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The Grassy Knoll


Named by United Press International reporter Merriman Smith moments after the Kennedy assassination, the "grassy knoll" is a sloping hill in Dealey Plaza leading to a concrete wall and picket fence on the north side of Elm Street. The knoll was to the President's right front during the shooting, although investigators later decided shots originated from the Texas School Book Depository to his right rear.

Films, photographs and eyewitness accounts show that most police and bystanders ran first to the grassy knoll area, yet found no evidence of a gunman there. Photograph #1 shows the knoll and some of these people.


Minutes after the shooting, Dallas Times Herald photographer William Allen ran from the newspaper building to Dealey Plaza and caught this view of bystanders milling around Dallas Police officer Clyde Haygood's motorcycle at the foot of the grassy knoll. The names of most of these people are unknown. An unidentified officer peered over the picket fence at a spot where some witnesses thought a shot originated. (Dallas Times Herald Collection/The Sixth Floor Museum at Dealey Plaza.)

Others thought shots came from the Depository building, where a police search yielded three spent cartridges in the southeast corner window of the sixth floor and a matching rifle hidden behind book boxes on that floor's northwest corner. Within days, as shown in photograph #2, investigators concentrated almost exclusively on the known shots from the building.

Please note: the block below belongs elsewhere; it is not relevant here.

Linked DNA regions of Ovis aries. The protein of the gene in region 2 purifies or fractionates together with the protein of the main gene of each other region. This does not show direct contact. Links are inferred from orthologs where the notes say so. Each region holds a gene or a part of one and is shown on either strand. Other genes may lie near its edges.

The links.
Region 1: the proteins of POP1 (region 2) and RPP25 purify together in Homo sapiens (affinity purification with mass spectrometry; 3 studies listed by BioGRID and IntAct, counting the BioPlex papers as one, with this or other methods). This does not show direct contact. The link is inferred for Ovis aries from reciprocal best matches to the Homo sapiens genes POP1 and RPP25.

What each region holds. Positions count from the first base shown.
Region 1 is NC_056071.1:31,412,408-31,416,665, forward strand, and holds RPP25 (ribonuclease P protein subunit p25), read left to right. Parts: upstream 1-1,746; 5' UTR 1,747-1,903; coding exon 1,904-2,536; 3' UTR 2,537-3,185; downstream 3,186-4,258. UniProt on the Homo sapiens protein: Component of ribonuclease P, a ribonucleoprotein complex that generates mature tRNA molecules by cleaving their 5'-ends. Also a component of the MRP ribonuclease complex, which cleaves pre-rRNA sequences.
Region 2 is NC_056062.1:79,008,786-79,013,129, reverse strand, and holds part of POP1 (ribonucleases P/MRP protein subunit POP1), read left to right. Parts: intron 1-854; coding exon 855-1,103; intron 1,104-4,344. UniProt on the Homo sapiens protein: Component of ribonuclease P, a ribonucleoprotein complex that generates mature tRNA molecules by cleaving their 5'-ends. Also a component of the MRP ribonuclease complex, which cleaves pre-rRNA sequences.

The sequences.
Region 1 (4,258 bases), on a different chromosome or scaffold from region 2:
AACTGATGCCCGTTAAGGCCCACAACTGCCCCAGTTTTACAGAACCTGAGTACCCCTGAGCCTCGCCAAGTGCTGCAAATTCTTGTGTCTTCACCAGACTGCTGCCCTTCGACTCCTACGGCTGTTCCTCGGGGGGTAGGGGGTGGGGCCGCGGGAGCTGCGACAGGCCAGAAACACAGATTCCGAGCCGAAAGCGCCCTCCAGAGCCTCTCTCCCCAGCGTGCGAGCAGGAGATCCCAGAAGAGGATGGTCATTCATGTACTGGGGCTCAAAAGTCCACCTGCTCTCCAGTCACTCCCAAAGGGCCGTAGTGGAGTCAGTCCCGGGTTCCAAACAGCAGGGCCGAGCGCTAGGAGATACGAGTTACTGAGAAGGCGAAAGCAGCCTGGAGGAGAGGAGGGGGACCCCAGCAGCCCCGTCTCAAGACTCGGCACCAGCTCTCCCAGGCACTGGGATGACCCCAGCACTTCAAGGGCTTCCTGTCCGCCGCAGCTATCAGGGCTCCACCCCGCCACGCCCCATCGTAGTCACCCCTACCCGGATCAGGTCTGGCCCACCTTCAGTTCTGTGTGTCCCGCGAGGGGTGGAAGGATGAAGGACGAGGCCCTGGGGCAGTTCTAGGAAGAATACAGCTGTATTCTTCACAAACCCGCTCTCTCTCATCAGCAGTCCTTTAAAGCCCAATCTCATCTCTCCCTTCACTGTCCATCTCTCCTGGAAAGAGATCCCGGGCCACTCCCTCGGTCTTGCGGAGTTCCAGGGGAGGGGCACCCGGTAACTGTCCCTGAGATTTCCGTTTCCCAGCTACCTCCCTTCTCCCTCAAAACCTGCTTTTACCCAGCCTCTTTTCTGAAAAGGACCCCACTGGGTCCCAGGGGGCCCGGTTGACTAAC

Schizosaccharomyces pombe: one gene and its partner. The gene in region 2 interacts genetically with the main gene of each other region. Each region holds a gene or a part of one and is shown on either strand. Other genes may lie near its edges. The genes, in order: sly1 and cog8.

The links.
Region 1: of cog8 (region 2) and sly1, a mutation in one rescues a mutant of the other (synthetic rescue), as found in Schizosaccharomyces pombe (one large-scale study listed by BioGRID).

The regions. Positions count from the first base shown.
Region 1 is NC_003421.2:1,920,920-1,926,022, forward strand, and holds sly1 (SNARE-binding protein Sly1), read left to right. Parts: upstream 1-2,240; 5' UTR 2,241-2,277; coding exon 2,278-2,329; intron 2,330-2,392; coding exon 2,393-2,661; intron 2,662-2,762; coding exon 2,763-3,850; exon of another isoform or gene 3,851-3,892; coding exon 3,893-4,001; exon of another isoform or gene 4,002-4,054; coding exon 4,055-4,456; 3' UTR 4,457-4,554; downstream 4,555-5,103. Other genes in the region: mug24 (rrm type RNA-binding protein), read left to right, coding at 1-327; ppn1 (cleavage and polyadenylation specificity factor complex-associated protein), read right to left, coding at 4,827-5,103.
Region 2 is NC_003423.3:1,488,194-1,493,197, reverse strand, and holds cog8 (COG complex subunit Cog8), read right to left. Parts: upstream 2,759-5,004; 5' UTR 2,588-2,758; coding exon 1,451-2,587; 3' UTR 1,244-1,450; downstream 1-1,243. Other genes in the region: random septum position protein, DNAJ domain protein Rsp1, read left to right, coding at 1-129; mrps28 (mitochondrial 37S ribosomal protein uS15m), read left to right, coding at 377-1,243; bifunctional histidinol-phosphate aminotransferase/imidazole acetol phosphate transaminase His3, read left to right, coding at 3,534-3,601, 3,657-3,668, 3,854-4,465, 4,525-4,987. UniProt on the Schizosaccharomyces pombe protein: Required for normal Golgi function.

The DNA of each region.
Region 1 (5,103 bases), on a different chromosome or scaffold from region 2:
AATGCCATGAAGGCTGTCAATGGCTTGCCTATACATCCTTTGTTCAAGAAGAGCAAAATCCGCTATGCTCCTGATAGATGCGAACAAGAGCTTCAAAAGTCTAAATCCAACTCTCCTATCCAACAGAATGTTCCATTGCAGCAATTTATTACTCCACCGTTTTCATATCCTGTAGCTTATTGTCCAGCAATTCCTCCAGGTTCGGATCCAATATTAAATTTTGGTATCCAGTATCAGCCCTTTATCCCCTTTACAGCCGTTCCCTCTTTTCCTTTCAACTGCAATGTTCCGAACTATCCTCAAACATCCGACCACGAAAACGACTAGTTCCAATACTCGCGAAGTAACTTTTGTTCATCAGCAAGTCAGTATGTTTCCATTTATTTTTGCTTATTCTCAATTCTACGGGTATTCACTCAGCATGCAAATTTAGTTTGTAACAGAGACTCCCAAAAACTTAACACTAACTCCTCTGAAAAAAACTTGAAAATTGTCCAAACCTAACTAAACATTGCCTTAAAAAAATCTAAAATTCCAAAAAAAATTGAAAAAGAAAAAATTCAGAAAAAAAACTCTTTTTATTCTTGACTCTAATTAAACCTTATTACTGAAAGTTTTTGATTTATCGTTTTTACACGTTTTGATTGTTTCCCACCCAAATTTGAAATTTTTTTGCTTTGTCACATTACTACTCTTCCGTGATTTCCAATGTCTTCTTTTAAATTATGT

Five days after the assassination, Dallas Police and news photographers from CBS affiliate KRLD-TV assisted Secret Service agents by filming the scene from the Book Depository and from this convertible on Elm Street. Dallas Police crime lab Sgt. Pete Barnes can be seen with his camera standing on the pedestal used by Abraham Zapruder when he filmed the assassination. Floral tributes to the late President began appearing near the knoll the afternoon following his death. (Dallas Times Herald Collection/The Sixth Floor Museum at Dealey Plaza.)

Views three and six from the sniper's nest show the grassy knoll area. Although the trees are much taller now and some of the shrubbery is a little different, the grassy knoll appears just like it was in 1963. Nearly every part of the picket fence atop the knoll has been replaced over the years due to theft and vandalism. In 2000, the City of Dallas Parks Department, in consultation with The Sixth Floor Museum, tore down the dilapidated fence and replaced it with a new replica that is the exact height and shape of the original.

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